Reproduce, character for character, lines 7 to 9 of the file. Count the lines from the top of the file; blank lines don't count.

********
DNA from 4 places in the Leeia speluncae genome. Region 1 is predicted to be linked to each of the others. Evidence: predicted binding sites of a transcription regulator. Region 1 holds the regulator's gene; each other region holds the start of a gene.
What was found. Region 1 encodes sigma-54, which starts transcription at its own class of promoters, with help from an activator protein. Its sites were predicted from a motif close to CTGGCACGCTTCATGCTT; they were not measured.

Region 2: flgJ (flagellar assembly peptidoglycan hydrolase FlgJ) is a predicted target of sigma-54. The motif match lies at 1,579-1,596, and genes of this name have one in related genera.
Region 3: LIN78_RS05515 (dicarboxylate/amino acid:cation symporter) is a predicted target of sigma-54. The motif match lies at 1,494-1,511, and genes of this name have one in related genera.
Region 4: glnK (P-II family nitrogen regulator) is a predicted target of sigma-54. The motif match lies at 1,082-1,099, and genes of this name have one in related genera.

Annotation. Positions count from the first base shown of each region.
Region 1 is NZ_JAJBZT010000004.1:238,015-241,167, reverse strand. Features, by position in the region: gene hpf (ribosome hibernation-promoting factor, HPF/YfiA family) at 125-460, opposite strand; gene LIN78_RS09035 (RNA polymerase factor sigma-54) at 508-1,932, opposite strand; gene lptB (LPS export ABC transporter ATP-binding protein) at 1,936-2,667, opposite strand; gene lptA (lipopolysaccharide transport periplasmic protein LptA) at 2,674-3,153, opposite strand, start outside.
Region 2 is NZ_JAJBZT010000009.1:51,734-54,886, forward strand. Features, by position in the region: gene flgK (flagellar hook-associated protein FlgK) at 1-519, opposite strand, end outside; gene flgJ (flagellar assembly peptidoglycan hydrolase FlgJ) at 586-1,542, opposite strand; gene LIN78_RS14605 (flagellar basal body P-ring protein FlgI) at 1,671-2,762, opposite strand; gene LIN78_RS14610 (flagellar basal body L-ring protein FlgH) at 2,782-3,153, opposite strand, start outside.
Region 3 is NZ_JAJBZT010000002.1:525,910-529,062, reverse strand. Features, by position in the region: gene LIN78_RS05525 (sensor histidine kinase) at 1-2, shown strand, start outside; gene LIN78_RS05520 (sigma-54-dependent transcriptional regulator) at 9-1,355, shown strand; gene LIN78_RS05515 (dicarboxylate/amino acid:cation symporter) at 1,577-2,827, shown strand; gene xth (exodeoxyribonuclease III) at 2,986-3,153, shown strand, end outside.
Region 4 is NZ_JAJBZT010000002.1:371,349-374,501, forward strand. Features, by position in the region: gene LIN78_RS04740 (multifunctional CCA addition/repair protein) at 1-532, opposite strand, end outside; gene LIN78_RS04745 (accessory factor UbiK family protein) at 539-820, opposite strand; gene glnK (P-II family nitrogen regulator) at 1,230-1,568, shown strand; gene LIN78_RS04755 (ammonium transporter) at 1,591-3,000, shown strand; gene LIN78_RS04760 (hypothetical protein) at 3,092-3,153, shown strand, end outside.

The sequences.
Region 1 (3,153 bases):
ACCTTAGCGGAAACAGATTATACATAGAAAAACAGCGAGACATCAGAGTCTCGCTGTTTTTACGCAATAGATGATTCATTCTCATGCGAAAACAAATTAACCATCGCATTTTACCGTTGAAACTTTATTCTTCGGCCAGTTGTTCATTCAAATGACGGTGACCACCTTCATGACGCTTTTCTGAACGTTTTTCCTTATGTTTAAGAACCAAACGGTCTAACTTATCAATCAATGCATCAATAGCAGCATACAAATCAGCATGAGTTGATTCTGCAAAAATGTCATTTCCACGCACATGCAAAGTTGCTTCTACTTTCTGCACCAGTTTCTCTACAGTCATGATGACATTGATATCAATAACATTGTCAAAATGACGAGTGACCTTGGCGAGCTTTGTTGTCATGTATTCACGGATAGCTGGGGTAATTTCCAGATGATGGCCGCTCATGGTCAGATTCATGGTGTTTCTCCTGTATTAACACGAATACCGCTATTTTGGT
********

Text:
Region 1 is NZ_JAJBZT010000004.1:238,015-241,167, reverse strand. Features, by position in the region: gene hpf (ribosome hibernation-promoting factor, HPF/YfiA family) at 125-460, opposite strand; gene LIN78_RS09035 (RNA polymerase factor sigma-54) at 508-1,932, opposite strand; gene lptB (LPS export ABC transporter ATP-binding protein) at 1,936-2,667, opposite strand; gene lptA (lipopolysaccharide transport periplasmic protein LptA) at 2,674-3,153, opposite strand, start outside.
Region 2 is NZ_JAJBZT010000009.1:51,734-54,886, forward strand. Features, by position in the region: gene flgK (flagellar hook-associated protein FlgK) at 1-519, opposite strand, end outside; gene flgJ (flagellar assembly peptidoglycan hydrolase FlgJ) at 586-1,542, opposite strand; gene LIN78_RS14605 (flagellar basal body P-ring protein FlgI) at 1,671-2,762, opposite strand; gene LIN78_RS14610 (flagellar basal body L-ring protein FlgH) at 2,782-3,153, opposite strand, start outside.
Region 3 is NZ_JAJBZT010000002.1:525,910-529,062, reverse strand. Features, by position in the region: gene LIN78_RS05525 (sensor histidine kinase) at 1-2, shown strand, start outside; gene LIN78_RS05520 (sigma-54-dependent transcriptional regulator) at 9-1,355, shown strand; gene LIN78_RS05515 (dicarboxylate/amino acid:cation symporter) at 1,577-2,827, shown strand; gene xth (exodeoxyribonuclease III) at 2,986-3,153, shown strand, end outside.